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    Attachment Analysis There are four main attachment theories according psychologists Ainsworth and Bowlby. These attachments are secure, insecure-resistant, insecure-avoidant, and disorganized-disoriented. In the prompt, there are two toddlers (Sam and Maria) that experience varying attachment qualities. These toddlers are put into the Strange Situation in which the researchers will observe how they act before, during and after the primary caregiver’s absence. Sam and Maria display several attitudes

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    Compare and contrast modeling theory with attachment theory. How do each of these perspectives explain aggressive and/or criminal behavior? Which of these two explanations do you find more compelling? Justify your selection. Modeling theory was developed by Albert Bandura and is used by criminologist when violent acts occur to sometimes explain the reason behind those acts. Bandura felt like that people learned their behavior from other people, especially the aggressive behavior. In addition he

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    Attachment Theory is quote, “… a concept in developmental psychology that concerns the importance of "attachment" in regards to personal development. Specifically, it makes the claim that the ability for an individual to form an emotional and physical "attachment" to another person gives a sense of stability and security necessary to take risks, branch out, and grow and develop as a personality” (https://www.psychologistworld.com). Ainsworth studied how attachment usually forms within

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    Article Review: Attachment theory & change processes in foster care Tucker, D. J., & MacKenzie, M. J. (2012). Attachment theory and change processes in foster care. Children and Youth Services Review,34(11), 2208-2219. doi:10.1016/j.childyouth.2012.07.020 Within the following paper, I intend to review the article, Attachment theory and the change processes in foster care written by David J. Tucker and Michael J. MacKenzie. Tucker is a respected professor from the University of Michigan’s School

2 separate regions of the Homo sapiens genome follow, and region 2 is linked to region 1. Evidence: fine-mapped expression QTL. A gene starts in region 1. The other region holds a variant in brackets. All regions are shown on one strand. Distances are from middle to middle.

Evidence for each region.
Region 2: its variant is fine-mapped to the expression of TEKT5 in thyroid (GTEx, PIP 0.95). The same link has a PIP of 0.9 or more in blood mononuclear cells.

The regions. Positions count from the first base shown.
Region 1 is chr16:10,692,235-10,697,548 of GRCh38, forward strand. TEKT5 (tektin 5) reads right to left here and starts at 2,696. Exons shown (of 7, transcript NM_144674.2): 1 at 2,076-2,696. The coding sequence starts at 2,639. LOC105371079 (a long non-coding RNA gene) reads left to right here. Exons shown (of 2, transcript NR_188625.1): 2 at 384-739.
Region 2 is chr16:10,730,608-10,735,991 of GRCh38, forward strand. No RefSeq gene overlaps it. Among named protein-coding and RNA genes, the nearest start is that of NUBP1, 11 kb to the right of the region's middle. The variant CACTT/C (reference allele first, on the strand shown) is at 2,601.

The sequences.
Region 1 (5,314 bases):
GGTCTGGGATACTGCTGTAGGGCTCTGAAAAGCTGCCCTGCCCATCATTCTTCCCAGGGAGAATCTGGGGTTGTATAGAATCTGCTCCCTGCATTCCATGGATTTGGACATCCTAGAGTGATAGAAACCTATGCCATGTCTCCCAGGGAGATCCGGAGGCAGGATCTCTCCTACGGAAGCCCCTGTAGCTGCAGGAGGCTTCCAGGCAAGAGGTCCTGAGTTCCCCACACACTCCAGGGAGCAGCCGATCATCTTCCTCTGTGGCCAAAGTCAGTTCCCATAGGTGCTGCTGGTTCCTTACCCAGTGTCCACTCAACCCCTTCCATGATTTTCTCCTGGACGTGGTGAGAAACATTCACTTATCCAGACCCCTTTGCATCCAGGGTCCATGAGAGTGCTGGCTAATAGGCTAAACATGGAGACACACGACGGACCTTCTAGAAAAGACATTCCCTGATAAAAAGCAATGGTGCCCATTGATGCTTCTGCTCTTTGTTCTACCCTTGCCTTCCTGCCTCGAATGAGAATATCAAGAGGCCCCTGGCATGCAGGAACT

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    This essay will compare and contrast two theories of romantic attachment/approaches, the interpersonal theory of attraction which are the positive feelings and attitudes towards another individual and the attachment theory which focuses on how the emotional bond between an infant and their caregiver affect the individual when they are an adult and how this may be applied to romantic attachment. It will also evaluate the strengths and limitations of each theory with reference to examples and scholarly

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    Attachment and how it relates to the development of a person is a highly studied area within psychology and human services, with a focus on the causes and impacts. Attachment can be both a positive and negative experience that differs from each person and phase of life. Both Bowlby and Ainsworth conducted studies to present the concept of ‘attachment theory’ and how this is demonstrated over a person’s lifespan. It gives professionals and carers the information to why people present the way they

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    Bowlby, Harlow, and Ainsworth each had unique positions on infant attachment and adult relationships. All three researchers pointed out that children become attached or unattached depending on the amount and type of love and affection they receive from birth. Each had a different way of creating their study. Harlow used baby monkeys taken from their mothers and replacing mom with either a metal or a terry cloth covered mom. His studies showed that the babies sought the comfort of the terry cloth